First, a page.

LS Re: Soc. and Int. values

Magnus Berg (
Thu, 6 Aug 1998 18:27:14 +0100

Hi Donny and Squad

You wrote:
> I'll say again that I don't think fish (or ants, or bees, or
> wolves) can be said to have social patterns -- except perhaps in some
> metaphorical or basically poetic sense. (I'm not totaly opposed to the
> "fuzzyness" idea here, but I think "metaphorical" is more to my taste.
> Our
> language -- and thus out thinking -- is basically metaphorical. Poetic
> first and only literal prosaic by way of regulated social enforcement.)

I agree that language and thus our thinking is basically metaphorical. I
also think that the MoQ has an explanation as to why this is the case.

> I've expressed my opinion on this before, and, I fear, am still
> haveing trouble making myself clear. Something is a *society* when it
> takes on a life of its own -- a life dependent upon its individual
> constituents, for it *embodies* itself in them, but still a life that is
> seperate from them -- a group life... a "Giant." Is it not clear that
> New
> York City has a life of its own in a way that a school of fish most
> certainly does not?

Not a school of fish, *a* fish. I think the fish is a society of organs
in exactly the same way as NY is a society of organs.

Pirsig writes in Lila ch. 11
"... collective organizations of cells into metazoan societies called
plants and animals."

> At the bilogical level, organisms do things in order to pass on
> their genetic material and contine w/ the species -- that is what's of
> biological value, and everything that pursues that end is a bilogical
> value patern. That includes the schooling of fish, the formation of wolf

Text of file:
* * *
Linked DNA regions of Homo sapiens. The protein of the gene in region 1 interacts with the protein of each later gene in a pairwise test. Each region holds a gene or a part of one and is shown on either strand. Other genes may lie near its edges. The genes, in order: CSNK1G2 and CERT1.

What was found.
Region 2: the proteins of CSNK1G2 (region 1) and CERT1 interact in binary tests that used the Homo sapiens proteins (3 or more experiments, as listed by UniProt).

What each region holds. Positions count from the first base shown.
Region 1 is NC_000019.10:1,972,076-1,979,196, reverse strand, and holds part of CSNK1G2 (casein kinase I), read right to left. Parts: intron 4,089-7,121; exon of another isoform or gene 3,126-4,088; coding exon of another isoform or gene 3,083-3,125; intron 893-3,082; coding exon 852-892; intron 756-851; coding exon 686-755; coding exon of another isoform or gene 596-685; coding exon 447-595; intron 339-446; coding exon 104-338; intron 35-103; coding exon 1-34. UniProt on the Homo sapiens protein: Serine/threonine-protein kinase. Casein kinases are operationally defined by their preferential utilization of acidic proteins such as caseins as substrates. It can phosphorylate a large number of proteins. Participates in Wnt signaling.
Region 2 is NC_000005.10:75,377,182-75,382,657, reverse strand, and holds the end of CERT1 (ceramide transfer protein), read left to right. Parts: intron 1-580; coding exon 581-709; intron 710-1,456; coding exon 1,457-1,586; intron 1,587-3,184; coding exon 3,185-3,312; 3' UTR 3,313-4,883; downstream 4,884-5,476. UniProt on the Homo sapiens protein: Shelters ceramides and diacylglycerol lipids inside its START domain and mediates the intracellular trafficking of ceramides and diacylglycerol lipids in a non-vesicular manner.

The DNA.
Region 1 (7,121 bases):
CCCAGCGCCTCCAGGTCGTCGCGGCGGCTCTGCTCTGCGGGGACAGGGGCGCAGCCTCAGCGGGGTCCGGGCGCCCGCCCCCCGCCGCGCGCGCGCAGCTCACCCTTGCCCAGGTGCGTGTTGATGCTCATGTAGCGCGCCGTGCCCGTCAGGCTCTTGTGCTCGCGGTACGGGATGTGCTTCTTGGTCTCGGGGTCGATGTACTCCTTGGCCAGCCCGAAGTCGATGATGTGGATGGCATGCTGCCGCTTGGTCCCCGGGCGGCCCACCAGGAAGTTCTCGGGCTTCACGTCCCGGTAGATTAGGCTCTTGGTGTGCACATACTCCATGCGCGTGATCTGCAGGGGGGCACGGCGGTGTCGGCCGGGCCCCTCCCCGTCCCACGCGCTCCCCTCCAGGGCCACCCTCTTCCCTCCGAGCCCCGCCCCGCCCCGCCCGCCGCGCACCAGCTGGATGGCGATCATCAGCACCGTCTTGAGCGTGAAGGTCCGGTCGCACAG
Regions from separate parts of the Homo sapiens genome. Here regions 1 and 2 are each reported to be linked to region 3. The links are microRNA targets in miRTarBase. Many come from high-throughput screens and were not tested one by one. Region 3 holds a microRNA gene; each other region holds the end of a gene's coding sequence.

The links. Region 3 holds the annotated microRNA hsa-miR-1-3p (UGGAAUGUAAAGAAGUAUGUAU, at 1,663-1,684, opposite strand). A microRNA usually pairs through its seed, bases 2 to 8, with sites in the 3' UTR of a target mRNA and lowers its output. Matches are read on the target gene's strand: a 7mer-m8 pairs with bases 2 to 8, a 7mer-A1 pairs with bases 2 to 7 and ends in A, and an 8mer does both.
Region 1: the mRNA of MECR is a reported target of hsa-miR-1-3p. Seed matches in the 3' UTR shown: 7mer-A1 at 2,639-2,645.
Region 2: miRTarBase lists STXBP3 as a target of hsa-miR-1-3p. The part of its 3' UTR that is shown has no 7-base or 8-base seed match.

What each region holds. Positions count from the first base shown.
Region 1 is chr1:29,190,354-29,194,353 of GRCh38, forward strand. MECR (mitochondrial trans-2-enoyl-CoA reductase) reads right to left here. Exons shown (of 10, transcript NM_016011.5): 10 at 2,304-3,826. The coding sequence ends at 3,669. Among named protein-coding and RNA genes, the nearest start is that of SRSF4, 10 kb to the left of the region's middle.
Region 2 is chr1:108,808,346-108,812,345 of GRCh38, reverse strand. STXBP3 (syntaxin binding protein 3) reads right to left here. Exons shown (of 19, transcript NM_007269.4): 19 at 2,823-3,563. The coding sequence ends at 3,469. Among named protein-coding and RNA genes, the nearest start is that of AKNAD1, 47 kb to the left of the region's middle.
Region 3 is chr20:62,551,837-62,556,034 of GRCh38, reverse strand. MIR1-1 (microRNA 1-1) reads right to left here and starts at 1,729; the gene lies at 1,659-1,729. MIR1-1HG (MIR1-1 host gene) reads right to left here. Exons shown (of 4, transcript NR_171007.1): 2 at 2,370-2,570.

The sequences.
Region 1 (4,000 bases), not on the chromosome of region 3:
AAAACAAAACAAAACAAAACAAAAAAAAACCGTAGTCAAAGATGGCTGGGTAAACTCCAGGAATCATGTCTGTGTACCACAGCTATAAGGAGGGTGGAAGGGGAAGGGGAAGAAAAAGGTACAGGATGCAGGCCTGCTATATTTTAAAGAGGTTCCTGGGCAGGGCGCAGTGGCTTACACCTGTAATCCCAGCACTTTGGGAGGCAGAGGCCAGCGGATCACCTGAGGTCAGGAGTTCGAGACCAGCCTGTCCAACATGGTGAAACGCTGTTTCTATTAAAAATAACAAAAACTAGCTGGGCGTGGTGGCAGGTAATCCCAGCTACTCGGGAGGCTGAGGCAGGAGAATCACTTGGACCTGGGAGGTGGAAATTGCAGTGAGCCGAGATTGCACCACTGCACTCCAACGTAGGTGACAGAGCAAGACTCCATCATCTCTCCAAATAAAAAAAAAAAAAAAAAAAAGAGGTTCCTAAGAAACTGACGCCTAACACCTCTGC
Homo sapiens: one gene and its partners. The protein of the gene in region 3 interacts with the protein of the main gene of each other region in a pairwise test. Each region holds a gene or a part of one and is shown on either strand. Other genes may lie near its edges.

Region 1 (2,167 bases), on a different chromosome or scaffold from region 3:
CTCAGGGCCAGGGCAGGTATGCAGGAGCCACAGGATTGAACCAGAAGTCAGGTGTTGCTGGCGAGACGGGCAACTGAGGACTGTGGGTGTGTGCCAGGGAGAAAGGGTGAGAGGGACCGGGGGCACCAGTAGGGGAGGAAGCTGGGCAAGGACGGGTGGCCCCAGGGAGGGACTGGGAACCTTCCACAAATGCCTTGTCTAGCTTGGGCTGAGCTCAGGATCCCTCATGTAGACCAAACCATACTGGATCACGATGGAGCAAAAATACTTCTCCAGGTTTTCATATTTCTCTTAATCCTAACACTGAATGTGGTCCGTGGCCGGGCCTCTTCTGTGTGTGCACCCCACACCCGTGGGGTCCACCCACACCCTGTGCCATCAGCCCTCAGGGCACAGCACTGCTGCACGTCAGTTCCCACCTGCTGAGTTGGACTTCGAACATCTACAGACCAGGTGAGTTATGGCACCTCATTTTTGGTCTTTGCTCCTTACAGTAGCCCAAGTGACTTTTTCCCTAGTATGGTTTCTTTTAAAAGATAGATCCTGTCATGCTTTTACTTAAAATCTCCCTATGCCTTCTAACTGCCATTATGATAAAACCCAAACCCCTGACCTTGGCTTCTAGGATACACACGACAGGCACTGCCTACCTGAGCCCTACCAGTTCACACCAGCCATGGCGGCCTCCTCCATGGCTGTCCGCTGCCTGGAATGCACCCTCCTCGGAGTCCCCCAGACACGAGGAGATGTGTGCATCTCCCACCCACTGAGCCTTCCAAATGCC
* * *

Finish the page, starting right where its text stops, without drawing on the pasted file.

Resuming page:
> packs... all of their behavior is conditioned this way. (And in humans,
> where we are helpless for our first 10-15 years of life, the formation
> of
> family units is -- yes -- a biological value.)

I think you and most of the Squad are way too concentrated on what is
usually called life, plants, animals and humans and try to make
metaphysical distinctions between different species. It's beginning
to sound like the bible where God gave free will to the human race
to rule the rest of earth.

> But socities are marked by rituals and institutions. That's how
> you can spot them. The purpose of a ritual is to make sure that things
> go
> on the way they are indefinatly; as James Burke put it, "we
> institutionalize a way of doing something to make sure it doesn't change
> even when we do." In other words, even when the individual constituent
> organisms of "the Giant" die and are replaced by a new generation, the
> Giant goes on living.

Just as the cells of a fish are replaced when they die. It's still the
same fish.

> "The American Way" is a complex of patterns that
> goes on and on even as its constituents come and go. And, what's more,
> we
> are prepared to fight, kill, and die in order to preserve our way of
> life
> -- the life of our Giant. The life of our Giant actually takes *moral
> presadence* over my own procreation, passing on genetic material to
> offspring, even (in countless minds) over the continuence of the race
> (how
> else would you explain the Cold War?).

And the life of the fish takes precedence over its organs too. The fish
might lose a tooth or two struggling for food.

The situation of the cold war is a little more complicated since we are